Elliott Sharp: Aggregat

When you’ve developed as distinctive a voice on a particular instrument as Elliott Sharp has on the guitar, it can be dangerous to turn your attention to a completely different one; you run the risk of diluting an individual sound. The ever-prolific Sharp has long displayed his talent for maintaining his identity on a variety of axes, however. On Aggregat, he picks up his guitar on only half of the dozen tracks, wielding tenor and soprano saxes on the other six.

The album hardly seems schizophrenic, however, thanks in no small part to Sharp’s deftly malleable triomates, drummer Ches Smith and bassist Brad Jones. The trademark E# skronk is clearly evident on tracks like “The Grip,” where he attacks the guitar with gnarled tangles while Jones takes off on a blustery walk and Smith affects a metallic swing. The very next track, “Allelia,” finds Sharp blowing upper-register screeches on his tenor while Smith and Jones alternate stuttering figures; the tune morphs through a number of changes, urgent echoing honks dissolving into a noir crawl.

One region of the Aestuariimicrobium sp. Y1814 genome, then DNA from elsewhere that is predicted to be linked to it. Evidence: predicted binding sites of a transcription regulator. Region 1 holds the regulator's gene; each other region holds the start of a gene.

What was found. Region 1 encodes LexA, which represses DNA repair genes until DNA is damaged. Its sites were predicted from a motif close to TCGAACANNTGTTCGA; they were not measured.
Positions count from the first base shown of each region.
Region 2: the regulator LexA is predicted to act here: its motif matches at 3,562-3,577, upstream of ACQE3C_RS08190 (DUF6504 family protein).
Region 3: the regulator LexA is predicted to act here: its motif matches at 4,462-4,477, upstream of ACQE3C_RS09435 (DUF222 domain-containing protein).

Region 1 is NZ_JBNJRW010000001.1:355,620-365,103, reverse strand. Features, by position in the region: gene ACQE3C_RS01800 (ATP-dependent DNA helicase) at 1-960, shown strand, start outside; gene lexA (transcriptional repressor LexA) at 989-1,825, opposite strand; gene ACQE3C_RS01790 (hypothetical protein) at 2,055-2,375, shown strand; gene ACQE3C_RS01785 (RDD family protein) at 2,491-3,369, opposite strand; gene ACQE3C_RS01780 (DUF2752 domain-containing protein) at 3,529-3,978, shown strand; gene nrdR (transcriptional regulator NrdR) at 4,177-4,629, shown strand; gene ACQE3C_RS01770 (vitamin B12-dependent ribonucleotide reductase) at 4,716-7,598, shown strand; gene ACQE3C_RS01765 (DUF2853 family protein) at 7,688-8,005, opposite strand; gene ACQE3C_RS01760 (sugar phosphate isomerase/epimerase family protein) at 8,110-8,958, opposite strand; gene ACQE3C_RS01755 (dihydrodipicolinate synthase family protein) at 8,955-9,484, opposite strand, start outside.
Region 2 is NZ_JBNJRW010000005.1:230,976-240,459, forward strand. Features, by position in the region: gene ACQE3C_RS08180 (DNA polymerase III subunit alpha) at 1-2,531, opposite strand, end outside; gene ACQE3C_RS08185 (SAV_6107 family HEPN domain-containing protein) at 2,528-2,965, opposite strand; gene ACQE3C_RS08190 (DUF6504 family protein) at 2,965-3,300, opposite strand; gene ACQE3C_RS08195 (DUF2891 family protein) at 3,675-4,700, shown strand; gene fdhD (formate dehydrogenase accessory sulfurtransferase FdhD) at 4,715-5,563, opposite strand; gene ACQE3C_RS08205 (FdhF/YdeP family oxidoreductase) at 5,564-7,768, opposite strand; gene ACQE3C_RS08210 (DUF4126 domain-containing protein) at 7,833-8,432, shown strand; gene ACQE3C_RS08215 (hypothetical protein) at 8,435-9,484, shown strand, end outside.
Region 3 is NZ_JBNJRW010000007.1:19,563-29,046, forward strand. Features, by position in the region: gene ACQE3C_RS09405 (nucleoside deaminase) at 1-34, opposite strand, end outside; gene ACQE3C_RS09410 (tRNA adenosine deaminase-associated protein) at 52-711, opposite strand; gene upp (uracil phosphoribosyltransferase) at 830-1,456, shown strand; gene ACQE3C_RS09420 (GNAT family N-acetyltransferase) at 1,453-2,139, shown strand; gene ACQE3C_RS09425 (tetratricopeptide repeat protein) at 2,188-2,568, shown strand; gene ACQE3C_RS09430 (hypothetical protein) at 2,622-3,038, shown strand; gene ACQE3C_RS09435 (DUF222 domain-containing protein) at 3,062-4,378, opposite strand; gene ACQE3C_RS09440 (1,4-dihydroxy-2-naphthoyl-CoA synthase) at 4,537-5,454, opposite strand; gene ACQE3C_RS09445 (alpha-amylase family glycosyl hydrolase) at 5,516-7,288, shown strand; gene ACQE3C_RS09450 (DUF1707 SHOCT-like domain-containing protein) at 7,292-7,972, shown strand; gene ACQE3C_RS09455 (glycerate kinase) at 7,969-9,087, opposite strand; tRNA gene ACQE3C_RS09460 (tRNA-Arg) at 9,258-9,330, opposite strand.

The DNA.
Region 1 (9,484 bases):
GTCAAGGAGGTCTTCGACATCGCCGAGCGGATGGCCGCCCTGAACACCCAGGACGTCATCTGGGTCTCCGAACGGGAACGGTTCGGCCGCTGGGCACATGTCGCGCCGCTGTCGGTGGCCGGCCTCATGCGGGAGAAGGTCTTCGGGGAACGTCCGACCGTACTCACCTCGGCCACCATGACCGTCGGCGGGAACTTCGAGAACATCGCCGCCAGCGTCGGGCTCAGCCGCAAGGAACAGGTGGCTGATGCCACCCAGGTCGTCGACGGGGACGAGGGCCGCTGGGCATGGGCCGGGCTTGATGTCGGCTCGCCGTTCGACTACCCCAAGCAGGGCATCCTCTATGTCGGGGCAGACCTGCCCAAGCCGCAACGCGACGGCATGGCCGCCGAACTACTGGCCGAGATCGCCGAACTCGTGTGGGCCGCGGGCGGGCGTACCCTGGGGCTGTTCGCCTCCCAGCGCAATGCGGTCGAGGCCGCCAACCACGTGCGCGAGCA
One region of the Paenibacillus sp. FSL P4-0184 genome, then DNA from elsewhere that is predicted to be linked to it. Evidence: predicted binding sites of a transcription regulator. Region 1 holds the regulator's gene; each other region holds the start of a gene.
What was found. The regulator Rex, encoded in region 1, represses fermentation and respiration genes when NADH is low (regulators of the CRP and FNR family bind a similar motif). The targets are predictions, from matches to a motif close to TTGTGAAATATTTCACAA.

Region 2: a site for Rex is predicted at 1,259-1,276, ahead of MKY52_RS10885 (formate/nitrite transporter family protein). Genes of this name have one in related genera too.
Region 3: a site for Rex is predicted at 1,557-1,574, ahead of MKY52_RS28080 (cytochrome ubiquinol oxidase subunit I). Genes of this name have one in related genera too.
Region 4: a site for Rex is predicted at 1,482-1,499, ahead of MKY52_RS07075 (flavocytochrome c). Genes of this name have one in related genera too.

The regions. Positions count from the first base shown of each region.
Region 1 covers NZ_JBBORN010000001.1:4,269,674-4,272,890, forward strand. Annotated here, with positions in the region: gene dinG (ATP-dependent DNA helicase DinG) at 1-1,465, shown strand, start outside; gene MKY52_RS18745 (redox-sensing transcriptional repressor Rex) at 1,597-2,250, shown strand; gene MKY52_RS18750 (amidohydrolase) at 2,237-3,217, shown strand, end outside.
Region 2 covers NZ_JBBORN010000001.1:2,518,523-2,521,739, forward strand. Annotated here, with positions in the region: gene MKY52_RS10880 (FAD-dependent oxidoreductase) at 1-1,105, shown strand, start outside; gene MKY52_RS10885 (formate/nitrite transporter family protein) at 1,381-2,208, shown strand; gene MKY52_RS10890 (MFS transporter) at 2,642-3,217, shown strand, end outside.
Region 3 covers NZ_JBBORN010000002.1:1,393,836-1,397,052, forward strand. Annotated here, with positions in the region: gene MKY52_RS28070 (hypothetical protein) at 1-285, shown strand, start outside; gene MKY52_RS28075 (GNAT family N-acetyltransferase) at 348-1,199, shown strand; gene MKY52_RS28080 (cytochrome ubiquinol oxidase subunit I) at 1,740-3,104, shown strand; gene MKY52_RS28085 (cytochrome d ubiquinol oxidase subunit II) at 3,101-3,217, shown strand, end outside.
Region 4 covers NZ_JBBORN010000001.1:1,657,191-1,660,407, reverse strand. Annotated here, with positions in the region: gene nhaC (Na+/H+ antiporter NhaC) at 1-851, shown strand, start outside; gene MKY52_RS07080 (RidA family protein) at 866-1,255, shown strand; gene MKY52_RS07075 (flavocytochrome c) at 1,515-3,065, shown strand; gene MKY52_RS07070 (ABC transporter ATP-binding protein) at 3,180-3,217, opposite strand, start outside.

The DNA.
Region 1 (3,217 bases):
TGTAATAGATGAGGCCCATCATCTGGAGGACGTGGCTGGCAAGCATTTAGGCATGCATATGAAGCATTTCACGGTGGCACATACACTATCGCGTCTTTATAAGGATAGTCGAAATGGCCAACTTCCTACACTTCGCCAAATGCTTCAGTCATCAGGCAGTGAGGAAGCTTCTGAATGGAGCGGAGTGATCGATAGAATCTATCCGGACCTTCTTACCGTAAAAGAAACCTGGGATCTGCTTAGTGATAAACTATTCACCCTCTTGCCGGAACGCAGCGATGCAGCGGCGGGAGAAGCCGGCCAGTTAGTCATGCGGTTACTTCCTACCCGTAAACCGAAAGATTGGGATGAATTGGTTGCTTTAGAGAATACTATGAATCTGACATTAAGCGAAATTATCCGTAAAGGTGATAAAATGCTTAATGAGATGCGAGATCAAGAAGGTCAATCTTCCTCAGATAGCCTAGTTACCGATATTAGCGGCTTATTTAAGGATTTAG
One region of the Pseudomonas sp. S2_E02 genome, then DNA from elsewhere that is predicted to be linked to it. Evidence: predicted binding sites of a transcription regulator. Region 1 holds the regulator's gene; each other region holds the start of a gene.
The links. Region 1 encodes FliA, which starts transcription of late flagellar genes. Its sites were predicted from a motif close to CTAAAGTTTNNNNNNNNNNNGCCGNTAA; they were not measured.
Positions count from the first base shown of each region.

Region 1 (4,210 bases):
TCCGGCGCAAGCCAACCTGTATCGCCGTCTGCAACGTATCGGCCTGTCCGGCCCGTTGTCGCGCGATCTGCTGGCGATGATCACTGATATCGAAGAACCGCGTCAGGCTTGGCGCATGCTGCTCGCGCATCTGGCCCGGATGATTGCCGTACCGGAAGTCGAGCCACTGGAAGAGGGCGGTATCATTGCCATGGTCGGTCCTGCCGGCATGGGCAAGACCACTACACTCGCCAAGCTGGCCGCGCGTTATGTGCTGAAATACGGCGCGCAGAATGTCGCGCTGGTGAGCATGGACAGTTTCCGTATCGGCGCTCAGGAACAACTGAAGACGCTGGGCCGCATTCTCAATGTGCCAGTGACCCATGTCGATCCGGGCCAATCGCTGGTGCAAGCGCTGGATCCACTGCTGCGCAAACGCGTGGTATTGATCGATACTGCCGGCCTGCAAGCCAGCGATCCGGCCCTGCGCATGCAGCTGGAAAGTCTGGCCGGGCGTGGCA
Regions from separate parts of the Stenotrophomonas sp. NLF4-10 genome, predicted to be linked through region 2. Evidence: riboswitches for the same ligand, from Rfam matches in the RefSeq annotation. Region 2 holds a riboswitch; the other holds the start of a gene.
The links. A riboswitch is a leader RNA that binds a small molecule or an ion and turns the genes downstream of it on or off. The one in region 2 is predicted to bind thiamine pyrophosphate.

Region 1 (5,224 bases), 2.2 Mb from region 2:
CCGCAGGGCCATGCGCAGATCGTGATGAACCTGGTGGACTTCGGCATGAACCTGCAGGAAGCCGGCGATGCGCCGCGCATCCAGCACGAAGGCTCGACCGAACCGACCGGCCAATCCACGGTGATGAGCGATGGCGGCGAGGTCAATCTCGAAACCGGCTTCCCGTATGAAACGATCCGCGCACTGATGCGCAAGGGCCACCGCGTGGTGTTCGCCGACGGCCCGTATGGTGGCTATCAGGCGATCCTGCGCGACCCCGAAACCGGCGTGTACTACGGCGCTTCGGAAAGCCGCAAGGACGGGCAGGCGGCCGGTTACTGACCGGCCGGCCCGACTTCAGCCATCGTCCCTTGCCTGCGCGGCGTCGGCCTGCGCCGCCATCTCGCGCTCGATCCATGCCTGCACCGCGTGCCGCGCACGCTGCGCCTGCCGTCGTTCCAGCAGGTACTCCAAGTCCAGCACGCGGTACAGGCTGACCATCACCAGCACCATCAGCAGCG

The soprano is the most daunting prospect, a horn that in the wrong hands can turn decidedly sour. On “Mal Du Droit,” Sharp weaves firm, slippery lines over the rhythm section’s insistent recursions, and “Gegenschein” is one of the disc’s highlights, with wispy, floating lines counteracting Jones’ knotty bass and Smith’s skittering breakbeats. This is one of the adventurous Sharp’s most distinctly “jazz” efforts, even as it ends on the Southwestern psychedelia of “Satan Sandwich.”